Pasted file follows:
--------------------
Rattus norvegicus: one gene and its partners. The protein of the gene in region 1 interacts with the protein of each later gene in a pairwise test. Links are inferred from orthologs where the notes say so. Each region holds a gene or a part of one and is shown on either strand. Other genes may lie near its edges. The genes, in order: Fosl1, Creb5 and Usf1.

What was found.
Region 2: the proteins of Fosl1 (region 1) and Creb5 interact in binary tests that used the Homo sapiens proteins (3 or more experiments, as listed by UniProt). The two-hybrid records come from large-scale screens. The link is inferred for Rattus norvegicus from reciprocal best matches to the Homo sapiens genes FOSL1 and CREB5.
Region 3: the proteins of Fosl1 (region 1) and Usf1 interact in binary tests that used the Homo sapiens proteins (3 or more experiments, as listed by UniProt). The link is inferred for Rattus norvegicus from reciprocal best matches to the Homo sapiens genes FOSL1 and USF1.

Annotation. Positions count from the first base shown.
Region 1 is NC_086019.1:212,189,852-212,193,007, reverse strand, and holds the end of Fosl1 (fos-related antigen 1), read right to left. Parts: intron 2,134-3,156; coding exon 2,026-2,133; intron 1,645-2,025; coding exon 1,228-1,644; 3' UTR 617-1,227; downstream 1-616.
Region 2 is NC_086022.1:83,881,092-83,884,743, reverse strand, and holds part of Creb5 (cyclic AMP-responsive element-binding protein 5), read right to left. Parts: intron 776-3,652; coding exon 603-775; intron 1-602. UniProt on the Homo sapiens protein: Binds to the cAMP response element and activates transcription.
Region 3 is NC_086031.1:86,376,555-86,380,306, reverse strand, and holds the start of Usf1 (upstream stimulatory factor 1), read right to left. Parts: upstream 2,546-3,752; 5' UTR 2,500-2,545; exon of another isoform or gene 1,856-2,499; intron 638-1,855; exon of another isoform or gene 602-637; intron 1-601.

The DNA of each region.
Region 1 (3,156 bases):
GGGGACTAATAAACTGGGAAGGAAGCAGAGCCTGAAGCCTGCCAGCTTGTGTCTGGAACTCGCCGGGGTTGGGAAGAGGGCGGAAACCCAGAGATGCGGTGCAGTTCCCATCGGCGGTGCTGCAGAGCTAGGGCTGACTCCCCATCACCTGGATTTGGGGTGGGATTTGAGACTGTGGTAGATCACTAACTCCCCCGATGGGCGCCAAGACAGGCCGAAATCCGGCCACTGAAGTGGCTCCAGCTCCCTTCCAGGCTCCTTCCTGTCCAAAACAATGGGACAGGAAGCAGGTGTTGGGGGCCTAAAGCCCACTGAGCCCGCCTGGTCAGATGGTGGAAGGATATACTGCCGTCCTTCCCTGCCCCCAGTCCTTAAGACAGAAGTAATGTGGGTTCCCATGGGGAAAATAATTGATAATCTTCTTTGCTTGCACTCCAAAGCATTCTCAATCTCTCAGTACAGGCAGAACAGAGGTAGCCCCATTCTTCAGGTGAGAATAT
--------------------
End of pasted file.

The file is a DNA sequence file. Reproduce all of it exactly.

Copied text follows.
Rattus norvegicus: one gene and its partners. The protein of the gene in region 1 interacts with the protein of each later gene in a pairwise test. Links are inferred from orthologs where the notes say so. Each region holds a gene or a part of one and is shown on either strand. Other genes may lie near its edges. The genes, in order: Fosl1, Creb5 and Usf1.

What was found.
Region 2: the proteins of Fosl1 (region 1) and Creb5 interact in binary tests that used the Homo sapiens proteins (3 or more experiments, as listed by UniProt). The two-hybrid records come from large-scale screens. The link is inferred for Rattus norvegicus from reciprocal best matches to the Homo sapiens genes FOSL1 and CREB5.
Region 3: the proteins of Fosl1 (region 1) and Usf1 interact in binary tests that used the Homo sapiens proteins (3 or more experiments, as listed by UniProt). The link is inferred for Rattus norvegicus from reciprocal best matches to the Homo sapiens genes FOSL1 and USF1.

Annotation. Positions count from the first base shown.
Region 1 is NC_086019.1:212,189,852-212,193,007, reverse strand, and holds the end of Fosl1 (fos-related antigen 1), read right to left. Parts: intron 2,134-3,156; coding exon 2,026-2,133; intron 1,645-2,025; coding exon 1,228-1,644; 3' UTR 617-1,227; downstream 1-616.
Region 2 is NC_086022.1:83,881,092-83,884,743, reverse strand, and holds part of Creb5 (cyclic AMP-responsive element-binding protein 5), read right to left. Parts: intron 776-3,652; coding exon 603-775; intron 1-602. UniProt on the Homo sapiens protein: Binds to the cAMP response element and activates transcription.
Region 3 is NC_086031.1:86,376,555-86,380,306, reverse strand, and holds the start of Usf1 (upstream stimulatory factor 1), read right to left. Parts: upstream 2,546-3,752; 5' UTR 2,500-2,545; exon of another isoform or gene 1,856-2,499; intron 638-1,855; exon of another isoform or gene 602-637; intron 1-601.

The DNA of each region.
Region 1 (3,156 bases):
GGGGACTAATAAACTGGGAAGGAAGCAGAGCCTGAAGCCTGCCAGCTTGTGTCTGGAACTCGCCGGGGTTGGGAAGAGGGCGGAAACCCAGAGATGCGGTGCAGTTCCCATCGGCGGTGCTGCAGAGCTAGGGCTGACTCCCCATCACCTGGATTTGGGGTGGGATTTGAGACTGTGGTAGATCACTAACTCCCCCGATGGGCGCCAAGACAGGCCGAAATCCGGCCACTGAAGTGGCTCCAGCTCCCTTCCAGGCTCCTTCCTGTCCAAAACAATGGGACAGGAAGCAGGTGTTGGGGGCCTAAAGCCCACTGAGCCCGCCTGGTCAGATGGTGGAAGGATATACTGCCGTCCTTCCCTGCCCCCAGTCCTTAAGACAGAAGTAATGTGGGTTCCCATGGGGAAAATAATTGATAATCTTCTTTGCTTGCACTCCAAAGCATTCTCAATCTCTCAGTACAGGCAGAACAGAGGTAGCCCCATTCTTCAGGTGAGAATAT